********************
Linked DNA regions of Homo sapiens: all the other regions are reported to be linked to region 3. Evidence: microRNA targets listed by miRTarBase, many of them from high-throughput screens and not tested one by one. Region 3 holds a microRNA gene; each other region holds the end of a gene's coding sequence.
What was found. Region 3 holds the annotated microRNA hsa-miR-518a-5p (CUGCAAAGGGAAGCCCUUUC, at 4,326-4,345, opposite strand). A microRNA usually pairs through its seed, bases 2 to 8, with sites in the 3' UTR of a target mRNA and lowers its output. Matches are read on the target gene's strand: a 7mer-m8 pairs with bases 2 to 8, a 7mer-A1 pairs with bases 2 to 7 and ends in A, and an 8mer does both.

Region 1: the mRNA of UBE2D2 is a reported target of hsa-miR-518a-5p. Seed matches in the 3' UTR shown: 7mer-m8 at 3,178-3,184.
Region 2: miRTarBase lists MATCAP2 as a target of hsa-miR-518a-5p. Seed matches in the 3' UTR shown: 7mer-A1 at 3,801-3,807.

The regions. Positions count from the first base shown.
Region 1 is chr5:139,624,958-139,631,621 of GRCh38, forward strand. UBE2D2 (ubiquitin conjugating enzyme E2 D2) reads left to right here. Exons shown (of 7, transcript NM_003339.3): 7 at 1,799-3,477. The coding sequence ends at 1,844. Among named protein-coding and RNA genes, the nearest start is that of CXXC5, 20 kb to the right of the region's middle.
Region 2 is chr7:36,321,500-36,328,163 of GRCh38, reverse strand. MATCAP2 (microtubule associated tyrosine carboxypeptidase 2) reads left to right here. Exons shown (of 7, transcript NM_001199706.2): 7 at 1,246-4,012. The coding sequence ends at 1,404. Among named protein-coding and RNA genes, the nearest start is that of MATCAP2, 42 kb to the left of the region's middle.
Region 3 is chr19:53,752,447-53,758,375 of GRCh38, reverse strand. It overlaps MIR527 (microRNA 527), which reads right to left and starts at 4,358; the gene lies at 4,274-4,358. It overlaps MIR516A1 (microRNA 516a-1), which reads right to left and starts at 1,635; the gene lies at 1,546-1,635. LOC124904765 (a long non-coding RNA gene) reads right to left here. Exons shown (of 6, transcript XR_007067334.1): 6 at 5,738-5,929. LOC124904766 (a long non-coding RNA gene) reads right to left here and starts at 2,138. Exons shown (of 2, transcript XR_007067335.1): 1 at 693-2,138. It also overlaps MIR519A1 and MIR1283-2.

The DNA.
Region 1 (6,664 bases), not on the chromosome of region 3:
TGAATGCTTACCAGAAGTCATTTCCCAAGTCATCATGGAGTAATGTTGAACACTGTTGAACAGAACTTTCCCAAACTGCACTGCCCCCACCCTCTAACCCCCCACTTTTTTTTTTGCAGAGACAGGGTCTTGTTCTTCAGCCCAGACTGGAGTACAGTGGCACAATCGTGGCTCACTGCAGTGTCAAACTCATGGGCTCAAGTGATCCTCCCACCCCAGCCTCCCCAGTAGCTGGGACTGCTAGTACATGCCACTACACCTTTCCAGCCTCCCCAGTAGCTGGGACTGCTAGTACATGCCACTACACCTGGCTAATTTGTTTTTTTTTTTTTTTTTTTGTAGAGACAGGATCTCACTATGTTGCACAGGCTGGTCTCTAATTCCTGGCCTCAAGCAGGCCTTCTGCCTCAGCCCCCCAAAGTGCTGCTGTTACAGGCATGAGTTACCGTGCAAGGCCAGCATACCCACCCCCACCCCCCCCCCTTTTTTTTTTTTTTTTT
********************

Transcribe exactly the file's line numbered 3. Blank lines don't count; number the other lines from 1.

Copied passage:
Region 1: the mRNA of UBE2D2 is a reported target of hsa-miR-518a-5p. Seed matches in the 3' UTR shown: 7mer-m8 at 3,178-3,184.